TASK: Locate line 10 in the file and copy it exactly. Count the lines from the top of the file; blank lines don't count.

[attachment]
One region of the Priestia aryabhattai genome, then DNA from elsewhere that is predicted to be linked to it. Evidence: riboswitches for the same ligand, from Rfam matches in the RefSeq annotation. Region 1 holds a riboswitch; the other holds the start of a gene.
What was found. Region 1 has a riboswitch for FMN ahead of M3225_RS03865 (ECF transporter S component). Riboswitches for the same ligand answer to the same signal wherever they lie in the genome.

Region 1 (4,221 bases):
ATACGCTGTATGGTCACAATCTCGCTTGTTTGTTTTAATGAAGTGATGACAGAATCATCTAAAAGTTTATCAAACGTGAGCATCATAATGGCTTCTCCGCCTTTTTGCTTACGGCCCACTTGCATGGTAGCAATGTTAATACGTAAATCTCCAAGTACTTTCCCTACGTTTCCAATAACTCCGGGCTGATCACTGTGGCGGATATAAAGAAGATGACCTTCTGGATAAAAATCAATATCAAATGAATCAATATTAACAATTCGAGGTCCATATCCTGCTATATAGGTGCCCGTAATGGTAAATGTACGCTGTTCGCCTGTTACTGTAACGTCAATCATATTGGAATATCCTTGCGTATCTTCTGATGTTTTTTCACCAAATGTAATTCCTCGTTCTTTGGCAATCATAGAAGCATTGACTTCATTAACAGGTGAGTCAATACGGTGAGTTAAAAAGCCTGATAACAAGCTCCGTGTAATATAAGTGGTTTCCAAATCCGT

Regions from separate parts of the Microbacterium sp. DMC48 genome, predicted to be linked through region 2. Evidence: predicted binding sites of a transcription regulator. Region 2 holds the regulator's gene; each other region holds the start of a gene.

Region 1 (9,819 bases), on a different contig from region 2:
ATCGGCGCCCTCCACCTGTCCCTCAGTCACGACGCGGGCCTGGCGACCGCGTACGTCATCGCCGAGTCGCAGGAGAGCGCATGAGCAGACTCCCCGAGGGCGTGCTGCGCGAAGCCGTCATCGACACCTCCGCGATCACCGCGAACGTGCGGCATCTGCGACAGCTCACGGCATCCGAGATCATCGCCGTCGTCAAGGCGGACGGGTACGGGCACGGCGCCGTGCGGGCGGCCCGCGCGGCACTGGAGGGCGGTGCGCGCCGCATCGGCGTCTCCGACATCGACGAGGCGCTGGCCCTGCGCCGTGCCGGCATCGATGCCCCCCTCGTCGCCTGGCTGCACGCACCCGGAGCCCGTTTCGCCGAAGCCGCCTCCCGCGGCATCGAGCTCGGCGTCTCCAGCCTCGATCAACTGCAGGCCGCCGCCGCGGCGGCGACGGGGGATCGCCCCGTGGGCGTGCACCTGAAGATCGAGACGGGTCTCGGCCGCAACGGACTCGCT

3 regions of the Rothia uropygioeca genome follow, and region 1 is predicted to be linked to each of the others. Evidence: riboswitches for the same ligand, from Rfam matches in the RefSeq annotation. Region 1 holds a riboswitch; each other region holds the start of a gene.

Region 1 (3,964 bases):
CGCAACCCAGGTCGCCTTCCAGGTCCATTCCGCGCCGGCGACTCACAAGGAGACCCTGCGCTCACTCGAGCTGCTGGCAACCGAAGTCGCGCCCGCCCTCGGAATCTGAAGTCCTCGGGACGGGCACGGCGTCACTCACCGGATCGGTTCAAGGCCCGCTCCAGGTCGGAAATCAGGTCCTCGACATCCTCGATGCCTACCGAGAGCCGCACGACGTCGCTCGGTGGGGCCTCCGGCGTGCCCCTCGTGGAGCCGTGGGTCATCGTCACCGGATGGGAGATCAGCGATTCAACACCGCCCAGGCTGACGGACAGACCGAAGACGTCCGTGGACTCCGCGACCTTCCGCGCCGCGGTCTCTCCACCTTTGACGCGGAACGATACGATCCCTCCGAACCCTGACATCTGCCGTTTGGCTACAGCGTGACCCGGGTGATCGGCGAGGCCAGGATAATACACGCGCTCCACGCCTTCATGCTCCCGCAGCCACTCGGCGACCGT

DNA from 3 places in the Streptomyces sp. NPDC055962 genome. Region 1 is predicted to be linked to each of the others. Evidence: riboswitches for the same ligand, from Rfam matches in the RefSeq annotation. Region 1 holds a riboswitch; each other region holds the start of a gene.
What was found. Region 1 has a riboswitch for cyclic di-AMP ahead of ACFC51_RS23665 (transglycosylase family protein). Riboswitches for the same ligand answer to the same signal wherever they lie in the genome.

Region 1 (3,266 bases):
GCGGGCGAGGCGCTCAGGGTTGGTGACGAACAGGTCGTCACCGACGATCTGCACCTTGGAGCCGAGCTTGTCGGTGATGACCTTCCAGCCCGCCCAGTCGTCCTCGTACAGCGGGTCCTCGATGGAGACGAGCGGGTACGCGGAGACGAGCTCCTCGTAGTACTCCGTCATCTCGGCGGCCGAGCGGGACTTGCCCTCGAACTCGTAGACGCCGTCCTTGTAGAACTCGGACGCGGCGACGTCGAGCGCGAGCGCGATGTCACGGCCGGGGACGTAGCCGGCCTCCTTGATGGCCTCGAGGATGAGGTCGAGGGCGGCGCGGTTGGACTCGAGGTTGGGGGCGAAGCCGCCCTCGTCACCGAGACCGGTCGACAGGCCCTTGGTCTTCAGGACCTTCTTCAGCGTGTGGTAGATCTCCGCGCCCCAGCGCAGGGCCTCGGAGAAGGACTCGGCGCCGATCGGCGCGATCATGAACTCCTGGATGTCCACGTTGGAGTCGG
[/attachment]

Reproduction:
CGCAACCCAGGTCGCCTTCCAGGTCCATTCCGCGCCGGCGACTCACAAGGAGACCCTGCGCTCACTCGAGCTGCTGGCAACCGAAGTCGCGCCCGCCCTCGGAATCTGAAGTCCTCGGGACGGGCACGGCGTCACTCACCGGATCGGTTCAAGGCCCGCTCCAGGTCGGAAATCAGGTCCTCGACATCCTCGATGCCTACCGAGAGCCGCACGACGTCGCTCGGTGGGGCCTCCGGCGTGCCCCTCGTGGAGCCGTGGGTCATCGTCACCGGATGGGAGATCAGCGATTCAACACCGCCCAGGCTGACGGACAGACCGAAGACGTCCGTGGACTCCGCGACCTTCCGCGCCGCGGTCTCTCCACCTTTGACGCGGAACGATACGATCCCTCCGAACCCTGACATCTGCCGTTTGGCTACAGCGTGACCCGGGTGATCGGCGAGGCCAGGATAATACACGCGCTCCACGCCTTCATGCTCCCGCAGCCACTCGGCGACCGT